Michael Dell’s story is legendary. He started selling PC parts in his college dorm, catapulted that into a game-changing PC manufacturing business, and in 1992, at age 27, became the youngest CEO of a Fortune 500 company.
He owes his fortune and fame to the PC. It’s still a huge part of Dell’s business today.
But, as we know, thanks to the influx of mobile devices — a market Dell mostly missed — the PC industry has been on the decline for years.
Every time it looks like the PC market has hit rock bottom, it shrinks some more. In October, Gartner reported worldwide shipments had dipped nearly 8 per cent over the year-ago quarter. IDC said the decline was actually worse, shrinking 10%.
Dell must be getting tired of being asked about the death of the market that made him, because when Irish Examiner’s Sophie Curtis recently asked him about it, he retorted with this answer:
“The post-PC era has been great for the PC. When the post-PC era started there were about 180 million PCs being sold a year and now it’s up to over 300 million. So I like the post-PC era,” he said.
It’s a funny quip and a great come-back.
It’s also arguably untrue.
It was 2004 when about 189 million PCs were sold. The iPhone didn’t exist and PC sales were still growing like crazy, nearly doubling to over 350 million units by 2010. No one was talking about the post-PC era in 2004.
The iPad was announced in 2010 and that’s when people were talking. In 2011, PC sales had stalled and started to fall in the years since.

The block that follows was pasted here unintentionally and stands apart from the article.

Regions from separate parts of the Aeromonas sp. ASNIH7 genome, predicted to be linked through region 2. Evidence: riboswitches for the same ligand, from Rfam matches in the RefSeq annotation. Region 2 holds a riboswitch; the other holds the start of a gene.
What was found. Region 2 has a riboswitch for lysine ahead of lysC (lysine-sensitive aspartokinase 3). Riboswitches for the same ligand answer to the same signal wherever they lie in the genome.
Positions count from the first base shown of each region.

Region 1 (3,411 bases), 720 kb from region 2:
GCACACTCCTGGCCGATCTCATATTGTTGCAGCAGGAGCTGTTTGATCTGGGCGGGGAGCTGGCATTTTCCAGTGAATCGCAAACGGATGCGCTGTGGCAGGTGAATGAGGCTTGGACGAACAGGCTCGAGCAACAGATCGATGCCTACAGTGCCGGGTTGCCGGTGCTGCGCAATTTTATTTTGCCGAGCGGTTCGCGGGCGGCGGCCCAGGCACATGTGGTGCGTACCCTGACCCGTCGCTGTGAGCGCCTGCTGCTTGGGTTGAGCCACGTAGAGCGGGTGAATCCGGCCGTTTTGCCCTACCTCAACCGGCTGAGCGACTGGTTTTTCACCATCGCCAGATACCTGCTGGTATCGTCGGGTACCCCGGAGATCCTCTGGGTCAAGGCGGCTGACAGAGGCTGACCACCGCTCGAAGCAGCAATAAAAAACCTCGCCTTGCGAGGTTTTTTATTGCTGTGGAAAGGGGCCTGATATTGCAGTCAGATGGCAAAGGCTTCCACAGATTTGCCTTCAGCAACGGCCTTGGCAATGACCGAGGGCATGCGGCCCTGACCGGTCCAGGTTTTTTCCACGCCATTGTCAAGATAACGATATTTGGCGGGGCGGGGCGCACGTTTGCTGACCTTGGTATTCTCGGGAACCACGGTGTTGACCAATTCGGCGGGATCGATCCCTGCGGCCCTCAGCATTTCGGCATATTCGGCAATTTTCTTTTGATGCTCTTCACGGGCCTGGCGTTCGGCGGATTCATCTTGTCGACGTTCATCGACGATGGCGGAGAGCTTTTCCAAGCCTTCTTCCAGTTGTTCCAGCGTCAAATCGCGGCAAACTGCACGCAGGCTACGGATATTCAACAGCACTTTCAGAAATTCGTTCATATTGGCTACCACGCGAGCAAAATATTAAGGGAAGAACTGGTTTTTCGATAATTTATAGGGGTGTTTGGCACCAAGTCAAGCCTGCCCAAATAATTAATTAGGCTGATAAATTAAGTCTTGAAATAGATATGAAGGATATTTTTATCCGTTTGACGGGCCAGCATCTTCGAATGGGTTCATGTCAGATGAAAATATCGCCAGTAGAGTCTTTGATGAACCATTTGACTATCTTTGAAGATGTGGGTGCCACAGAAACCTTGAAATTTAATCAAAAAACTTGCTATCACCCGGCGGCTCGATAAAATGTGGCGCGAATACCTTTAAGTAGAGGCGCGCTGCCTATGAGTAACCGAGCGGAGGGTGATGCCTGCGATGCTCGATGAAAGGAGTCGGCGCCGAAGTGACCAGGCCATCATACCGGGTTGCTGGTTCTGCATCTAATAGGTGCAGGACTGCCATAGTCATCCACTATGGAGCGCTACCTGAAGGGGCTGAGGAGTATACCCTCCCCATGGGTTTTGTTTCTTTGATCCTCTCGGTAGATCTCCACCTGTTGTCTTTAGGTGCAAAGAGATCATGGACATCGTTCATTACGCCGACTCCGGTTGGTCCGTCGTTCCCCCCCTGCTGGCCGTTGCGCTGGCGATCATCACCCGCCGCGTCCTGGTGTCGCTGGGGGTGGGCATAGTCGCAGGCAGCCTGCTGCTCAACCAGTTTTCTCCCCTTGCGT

Back in 2010, Apple CEO Steve Jobs said he thought the post-PC market had begun. Speaking at the D8 conference with tech journalist Walt Mossberg,
Jobs warned that “this transformation is going to make some people uneasy. People from the PC world, like you and me.”
Maybe Dell is uneasy. He says he’s optimistic that another big PC boom is coming.
“It’s a business with an installed base of 1.8 billion PCs, 600 million of them are more than four years old. And, as we create new beautiful, thin, powerful PCs that are better than the thing you bought five years ago, people will replace the old ones,” Dell told Curtis.
In the meantime, Dell is betting his company on an area of tech not so beholden to the PC, but that has come about because of all the many non-PC devices: big data.
Dell believes that big data is the next trillion dollar industry, and is borrowing billions of dollars to try and buy EMC so that he can get his company in the middle of the action.